Event Date:
Content Type: News Item

Flashing-yellow-arrow traffic signals offer convenience for drivers by permitting them to turn left after yielding to oncoming traffic. This convenience, OTREC research has found, can come at the expense of safety, especially where the traffic mix includes pedestrians.

OTREC researchers David Hurwitz of Oregon State University and Christopher Monsere of Portland State University examined how driver behaviors affect pedestrian safety at flashing yellow arrows. Their findings show that drivers at these intersections often don’t even look for pedestrians.

This research will be the focus of OTREC’s first live interview-style Webinar May 7. Host Steph Routh of Oregon Walks will interview the researcher-practitioner team, explore real-world applications and take audience questions. The Webinar is free. Details are at this link:

Flashing-yellow-arrow Webinar

Flashing yellow arrows have been replacing other left-turn signals, such as solid green or flashing yellow or red circles, to indicate that drivers may turn after yielding to oncoming traffic. These turns are considered “permissive.” Turns where no conflicting traffic is present, such as those indicated with a green arrow, are “protected” turns. The flashing yellow arrow’s inclusion in the 2009 Manual on Uniform Traffic Control Devices sped up the signal’s adoption to indicate a permissive...

Read more
Event Date:
Content Type: News Item

Students and faculty researchers from OTREC universities will present 45 papers at the Transportation Research Board’s annual meeting Jan. 22 to 26 in Washington, D.C.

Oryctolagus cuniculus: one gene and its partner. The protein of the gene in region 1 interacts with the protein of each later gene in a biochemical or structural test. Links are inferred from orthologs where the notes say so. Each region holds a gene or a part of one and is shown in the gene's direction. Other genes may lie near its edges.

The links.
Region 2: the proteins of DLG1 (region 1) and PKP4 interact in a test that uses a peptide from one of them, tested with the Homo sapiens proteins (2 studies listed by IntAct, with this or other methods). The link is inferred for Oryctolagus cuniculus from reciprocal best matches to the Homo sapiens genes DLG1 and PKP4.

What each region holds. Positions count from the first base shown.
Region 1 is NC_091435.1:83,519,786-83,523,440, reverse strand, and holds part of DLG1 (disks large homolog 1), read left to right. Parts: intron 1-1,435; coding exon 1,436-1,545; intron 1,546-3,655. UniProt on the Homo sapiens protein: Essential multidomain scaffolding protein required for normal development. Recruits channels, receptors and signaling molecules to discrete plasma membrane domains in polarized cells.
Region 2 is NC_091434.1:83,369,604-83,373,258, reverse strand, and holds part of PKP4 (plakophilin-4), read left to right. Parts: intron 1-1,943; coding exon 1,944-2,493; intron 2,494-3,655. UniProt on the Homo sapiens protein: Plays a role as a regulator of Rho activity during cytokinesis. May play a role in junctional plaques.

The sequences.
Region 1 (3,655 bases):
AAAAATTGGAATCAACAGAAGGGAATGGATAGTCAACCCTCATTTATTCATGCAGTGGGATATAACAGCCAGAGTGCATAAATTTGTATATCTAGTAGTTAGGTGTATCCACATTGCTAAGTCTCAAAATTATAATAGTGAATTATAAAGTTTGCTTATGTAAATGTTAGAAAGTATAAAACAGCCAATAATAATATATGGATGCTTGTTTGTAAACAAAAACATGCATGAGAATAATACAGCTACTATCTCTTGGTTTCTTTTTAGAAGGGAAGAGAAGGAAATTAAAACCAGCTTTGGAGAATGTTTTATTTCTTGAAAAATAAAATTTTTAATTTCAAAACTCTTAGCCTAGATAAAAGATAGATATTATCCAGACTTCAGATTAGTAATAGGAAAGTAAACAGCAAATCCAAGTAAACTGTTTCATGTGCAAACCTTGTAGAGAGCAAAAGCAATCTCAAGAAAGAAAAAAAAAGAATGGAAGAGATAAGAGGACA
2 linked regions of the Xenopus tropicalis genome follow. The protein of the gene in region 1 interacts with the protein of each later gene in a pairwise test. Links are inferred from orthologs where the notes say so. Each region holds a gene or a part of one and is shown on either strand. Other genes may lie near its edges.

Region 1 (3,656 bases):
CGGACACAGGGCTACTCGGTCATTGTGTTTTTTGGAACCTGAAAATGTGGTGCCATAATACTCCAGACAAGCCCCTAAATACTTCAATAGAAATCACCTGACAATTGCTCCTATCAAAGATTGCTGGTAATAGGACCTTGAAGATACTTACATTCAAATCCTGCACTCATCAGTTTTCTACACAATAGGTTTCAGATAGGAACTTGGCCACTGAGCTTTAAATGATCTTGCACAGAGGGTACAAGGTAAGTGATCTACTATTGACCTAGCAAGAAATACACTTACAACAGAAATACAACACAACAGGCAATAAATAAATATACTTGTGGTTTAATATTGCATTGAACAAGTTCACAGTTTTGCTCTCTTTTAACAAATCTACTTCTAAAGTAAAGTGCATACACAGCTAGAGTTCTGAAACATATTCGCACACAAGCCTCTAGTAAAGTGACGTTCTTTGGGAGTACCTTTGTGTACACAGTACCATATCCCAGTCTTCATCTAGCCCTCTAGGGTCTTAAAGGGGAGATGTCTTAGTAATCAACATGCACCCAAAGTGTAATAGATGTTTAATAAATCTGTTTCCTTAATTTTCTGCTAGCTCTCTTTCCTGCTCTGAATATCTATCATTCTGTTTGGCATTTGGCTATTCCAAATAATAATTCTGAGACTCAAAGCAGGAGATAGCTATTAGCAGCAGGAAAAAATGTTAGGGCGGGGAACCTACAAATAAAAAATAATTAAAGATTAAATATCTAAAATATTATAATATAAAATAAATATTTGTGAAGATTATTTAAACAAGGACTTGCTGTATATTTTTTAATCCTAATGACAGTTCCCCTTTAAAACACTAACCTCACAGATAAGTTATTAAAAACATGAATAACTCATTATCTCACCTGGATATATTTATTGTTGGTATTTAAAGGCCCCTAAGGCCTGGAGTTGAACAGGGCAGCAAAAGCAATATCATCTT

The papers, to be presented at 37 separate sessions and poster sessions, stem from transportation research at Portland State University, the University of Oregon and Oregon State University. The three universities will send 43 students to the conference.

Alex Bigazzi, a PSU engineering doctoral student, will present his work on topics including congestion and emissions at the conference. Some of that work stems from his master’s thesis, “Roadway Congestion Impacts on Emissions, Air Quality, and Exposure,” with adviser Miguel Figliozzi at PSU. The thesis won this year’s Milton Pikarsky Memorial Award, which will be presented Jan. 21 at the Council of University Transportation Centers awards banquet.

Bigazzi will present another paper, which he wrote with PSU’s Kelly Clifton and Brian Gregor of the Oregon Department of Transportation, that looks at fuel economy for alternative-fuel vehicles in congestion. Titled “Advanced Vehicle Fuel-Speed Curves for Regional Greenhouse Gas Scenario Analysis,” the paper helps Oregon DOT incorporate hybrid, electric and fuel-cell vehicles into its emissions planning model.

While traditional vehicles lose fuel efficiency during congested driving, advanced vehicles don’t suffer from the same effects, according to the paper.  Some even do better in...

Read more
Event Date:
Content Type: News Item

Oregon State University’s student ITE chapter is the reigning Western District ITE chapter after taking the Student Chapter Award at the district’s annual meeting in Anchorage, Alaska. The award honors the outstanding chapter for the entire 13-state region, which encompasses 34 student chapters.

The award marks a quick turnaround for a chapter that was dormant a few years ago. Faculty adviser Karen Dixon restarted the chapter when she arrived at Oregon State in 2005. “Another professor, David Hurwitz, came from an active chapter and shared insights he had as a student,” Dixon said. “That helped give us that push.”

Applying for the honor requires a thorough accounting of all the chapter’s activities, Dixon said. “You have to document every tiny thing.”

And having a lot to document was one of the reasons Oregon State won the award, said student chapter President Lacy Brown. “We did a lot of activities out in the community,” Brown said. “A lot of outreach to other students on campus who weren’t necessarily in our chapter.”

The chapter brought in speakers from private consultants and public agencies, took field trips across the state and attended conferences in the Northwest and beyond, including the Transportation Research Board...

Read more